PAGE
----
…his proposal for a $15 federal minimum wage…by 2025, according to the CBO’s new average estimate, would result in a loss of 1.4 million jobs.The idled workers would be disproportionately younger and less educated, and CBO projects that half of them would drop out of the labor force. …The federal budget deficit through 2031 would increase $54 billion, CBO says, as the government spent more on unemployment benefits and health-care programs. …setting the minimum wage at a high of $15 would essentially put the country through an economic experiment. This would mean imposing the urban labor costs of San Francisco and Manhattan on every out-of-the-way gas station in rural America.

Of course, we’ve already experienced some real-world experiments.

Higher minimum wages already have wreaked havoc and destroyed jobs in places such as Seattle, New York City, Oakland, and Washington, DC, so we already have plenty of evidence (and don’t forget the European data as well).

I’ll close with this clever cartoon strip, which mocks people who support higher mandated wages for reasons of naivete rather than stupidity.

P.S. Here’s my most recent interview about the minimum wage, here’s the interview that got me most frustrated, and here’s my interview debate with Biden’s economic advisor.

P.P.S. I strongly recommend this video on the topic from the Center for Freedom and Prosperity.

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I have a Bureaucrat Hall of Fame to highlight government employees who have turned sloth and overcompensation into an art form, and I have a Moocher Hall of Fame to illustrate the destructive entitlement mindset that exists when politicians pay people to do nothing.

I’m now thinking we also need another Hall of Fame to bring attention to the despicable people who oppose school choice because currying favor with teacher unions is more important than giving poor children an opportunity for a good education.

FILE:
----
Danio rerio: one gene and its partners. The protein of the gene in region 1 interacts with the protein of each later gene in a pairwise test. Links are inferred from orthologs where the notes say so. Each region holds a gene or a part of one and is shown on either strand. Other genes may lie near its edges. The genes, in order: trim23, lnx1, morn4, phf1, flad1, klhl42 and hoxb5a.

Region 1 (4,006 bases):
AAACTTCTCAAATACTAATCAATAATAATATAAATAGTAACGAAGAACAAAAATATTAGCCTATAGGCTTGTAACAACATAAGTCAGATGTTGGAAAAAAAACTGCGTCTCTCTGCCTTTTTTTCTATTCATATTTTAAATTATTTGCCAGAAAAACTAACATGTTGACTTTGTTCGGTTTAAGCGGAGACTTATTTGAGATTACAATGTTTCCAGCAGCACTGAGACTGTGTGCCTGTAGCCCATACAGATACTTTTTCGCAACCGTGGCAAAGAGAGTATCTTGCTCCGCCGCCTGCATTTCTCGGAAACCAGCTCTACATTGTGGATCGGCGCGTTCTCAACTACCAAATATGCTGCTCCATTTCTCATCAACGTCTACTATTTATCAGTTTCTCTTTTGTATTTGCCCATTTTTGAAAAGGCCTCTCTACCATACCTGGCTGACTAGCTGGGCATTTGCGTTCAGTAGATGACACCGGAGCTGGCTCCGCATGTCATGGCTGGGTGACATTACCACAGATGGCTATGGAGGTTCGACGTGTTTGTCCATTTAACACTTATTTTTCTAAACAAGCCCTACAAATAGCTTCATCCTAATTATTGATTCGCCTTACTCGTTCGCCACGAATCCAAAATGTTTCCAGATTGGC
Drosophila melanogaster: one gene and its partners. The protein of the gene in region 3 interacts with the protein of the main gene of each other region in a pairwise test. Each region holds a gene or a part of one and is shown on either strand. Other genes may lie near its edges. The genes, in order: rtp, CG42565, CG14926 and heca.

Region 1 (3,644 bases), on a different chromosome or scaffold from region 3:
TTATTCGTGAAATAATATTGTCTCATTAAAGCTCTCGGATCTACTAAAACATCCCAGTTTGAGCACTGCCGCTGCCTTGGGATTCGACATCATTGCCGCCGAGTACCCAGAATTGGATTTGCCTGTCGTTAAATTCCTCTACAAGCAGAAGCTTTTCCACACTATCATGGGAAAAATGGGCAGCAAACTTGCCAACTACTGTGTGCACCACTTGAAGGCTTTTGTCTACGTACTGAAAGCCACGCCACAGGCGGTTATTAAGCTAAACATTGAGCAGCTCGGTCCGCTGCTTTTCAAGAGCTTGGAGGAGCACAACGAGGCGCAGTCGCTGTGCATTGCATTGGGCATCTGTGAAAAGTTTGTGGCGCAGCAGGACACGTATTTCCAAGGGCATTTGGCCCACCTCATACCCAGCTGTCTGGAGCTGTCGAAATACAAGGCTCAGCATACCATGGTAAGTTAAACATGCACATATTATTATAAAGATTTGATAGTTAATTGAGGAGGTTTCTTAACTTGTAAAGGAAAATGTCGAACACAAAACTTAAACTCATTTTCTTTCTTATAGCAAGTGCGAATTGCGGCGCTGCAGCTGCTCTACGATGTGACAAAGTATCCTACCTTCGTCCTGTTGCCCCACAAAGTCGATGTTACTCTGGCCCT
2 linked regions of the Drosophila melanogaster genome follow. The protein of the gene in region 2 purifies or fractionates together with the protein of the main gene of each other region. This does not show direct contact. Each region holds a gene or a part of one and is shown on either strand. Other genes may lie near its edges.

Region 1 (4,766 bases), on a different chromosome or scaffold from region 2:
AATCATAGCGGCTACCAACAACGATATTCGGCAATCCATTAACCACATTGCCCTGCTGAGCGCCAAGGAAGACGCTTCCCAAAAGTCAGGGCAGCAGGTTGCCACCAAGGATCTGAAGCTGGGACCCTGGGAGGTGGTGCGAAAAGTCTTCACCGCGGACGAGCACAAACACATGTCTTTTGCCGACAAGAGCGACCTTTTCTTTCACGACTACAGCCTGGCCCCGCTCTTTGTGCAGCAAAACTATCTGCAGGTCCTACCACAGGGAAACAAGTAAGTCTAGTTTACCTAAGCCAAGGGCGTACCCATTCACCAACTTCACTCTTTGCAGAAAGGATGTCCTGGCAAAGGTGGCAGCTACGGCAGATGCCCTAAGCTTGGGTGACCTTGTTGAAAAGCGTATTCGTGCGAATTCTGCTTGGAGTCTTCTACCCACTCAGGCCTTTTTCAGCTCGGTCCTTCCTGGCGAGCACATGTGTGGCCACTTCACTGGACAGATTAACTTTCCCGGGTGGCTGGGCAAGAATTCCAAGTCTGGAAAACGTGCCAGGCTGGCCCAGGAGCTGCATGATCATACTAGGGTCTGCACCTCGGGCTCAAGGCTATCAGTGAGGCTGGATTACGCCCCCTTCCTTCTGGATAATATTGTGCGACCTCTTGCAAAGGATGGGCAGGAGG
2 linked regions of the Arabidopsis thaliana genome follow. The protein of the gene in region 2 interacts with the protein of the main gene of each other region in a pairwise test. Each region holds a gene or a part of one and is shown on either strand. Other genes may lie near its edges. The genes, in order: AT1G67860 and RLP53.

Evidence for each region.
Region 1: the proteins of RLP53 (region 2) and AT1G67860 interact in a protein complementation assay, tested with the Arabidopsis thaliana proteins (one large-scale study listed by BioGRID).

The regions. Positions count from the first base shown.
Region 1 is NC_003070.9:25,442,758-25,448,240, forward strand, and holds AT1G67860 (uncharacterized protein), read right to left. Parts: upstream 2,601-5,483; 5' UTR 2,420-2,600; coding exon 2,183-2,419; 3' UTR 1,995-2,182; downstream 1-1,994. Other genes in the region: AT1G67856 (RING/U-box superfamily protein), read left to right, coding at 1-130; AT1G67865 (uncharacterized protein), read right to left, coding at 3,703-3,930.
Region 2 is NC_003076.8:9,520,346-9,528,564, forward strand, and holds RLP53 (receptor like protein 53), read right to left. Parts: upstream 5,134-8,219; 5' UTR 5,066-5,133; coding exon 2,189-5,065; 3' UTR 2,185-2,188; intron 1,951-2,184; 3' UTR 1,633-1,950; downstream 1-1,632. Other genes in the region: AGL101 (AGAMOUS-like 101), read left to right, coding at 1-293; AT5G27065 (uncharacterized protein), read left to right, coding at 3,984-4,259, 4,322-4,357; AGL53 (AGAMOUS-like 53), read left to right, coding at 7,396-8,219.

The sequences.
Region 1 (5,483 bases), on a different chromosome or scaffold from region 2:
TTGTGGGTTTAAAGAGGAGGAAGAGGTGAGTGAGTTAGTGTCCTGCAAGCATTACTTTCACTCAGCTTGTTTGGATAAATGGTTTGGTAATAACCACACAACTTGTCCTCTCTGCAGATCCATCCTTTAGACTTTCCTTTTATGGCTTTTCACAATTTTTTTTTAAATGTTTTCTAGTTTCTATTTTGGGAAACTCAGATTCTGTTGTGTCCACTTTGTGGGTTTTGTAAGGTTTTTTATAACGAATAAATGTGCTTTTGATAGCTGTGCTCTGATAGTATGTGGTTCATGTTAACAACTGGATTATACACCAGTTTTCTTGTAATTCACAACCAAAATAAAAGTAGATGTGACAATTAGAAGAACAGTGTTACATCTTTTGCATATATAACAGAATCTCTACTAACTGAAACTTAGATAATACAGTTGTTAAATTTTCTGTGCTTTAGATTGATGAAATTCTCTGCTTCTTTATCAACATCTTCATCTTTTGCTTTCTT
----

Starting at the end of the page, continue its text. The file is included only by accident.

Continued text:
Some of the charter members would include:

And we many need to include Joe Biden on this tawdry list.

We’ll know soon enough. There’s a federally funded school choice program in Washington, DC, and time will tell whether the President intends to kill it.

In a column for the Wall Street Journal, Virginia Walden Ford expresses hope that President Biden won’t sacrifice the needs of minority children in the nation’s capital.

I hope his administration doesn’t tear down a program that has brought hope to thousands of African-American children in the District of Columbia. In 2004, Congress created the D.C. Opportunity Scholarship Program. …In 2020-21, 82% of scholarship recipients identified as African-American and another 12% as Hispanic. While scholarships for poor children of color should hold bipartisan appeal, the…2020 Biden-Sanders “unity” platform went out of its way to recommend defunding the program.

Ms. Ford isn’t opposed to government schools, but she does want poor kids to have the same opportunity as Joe Biden’s kids.

I strongly support both public education and school choice. I attended public schools, and my father served as the first African-American school administrator in Little Rock, Ark.—for which my family received a burning cross on our front yard. …What really undermines public education is attempts from elites to keep good education for themselves… Mr. Biden’s children went to private schools. Why shouldn’t my former neighbors in Southeast Washington have the opportunity to do so too?

I’ll close by observing that many of the people opposing school choice are total hypocrites. They send their kids to private schools while fighting to deny hope and opportunity for children from poor families.

Including Senator Elizabeth Warren and Obama’s Education Secretary, both of whom also would be charter members of a new Hall of Fame for policy makers who care more about union bosses than poor kids.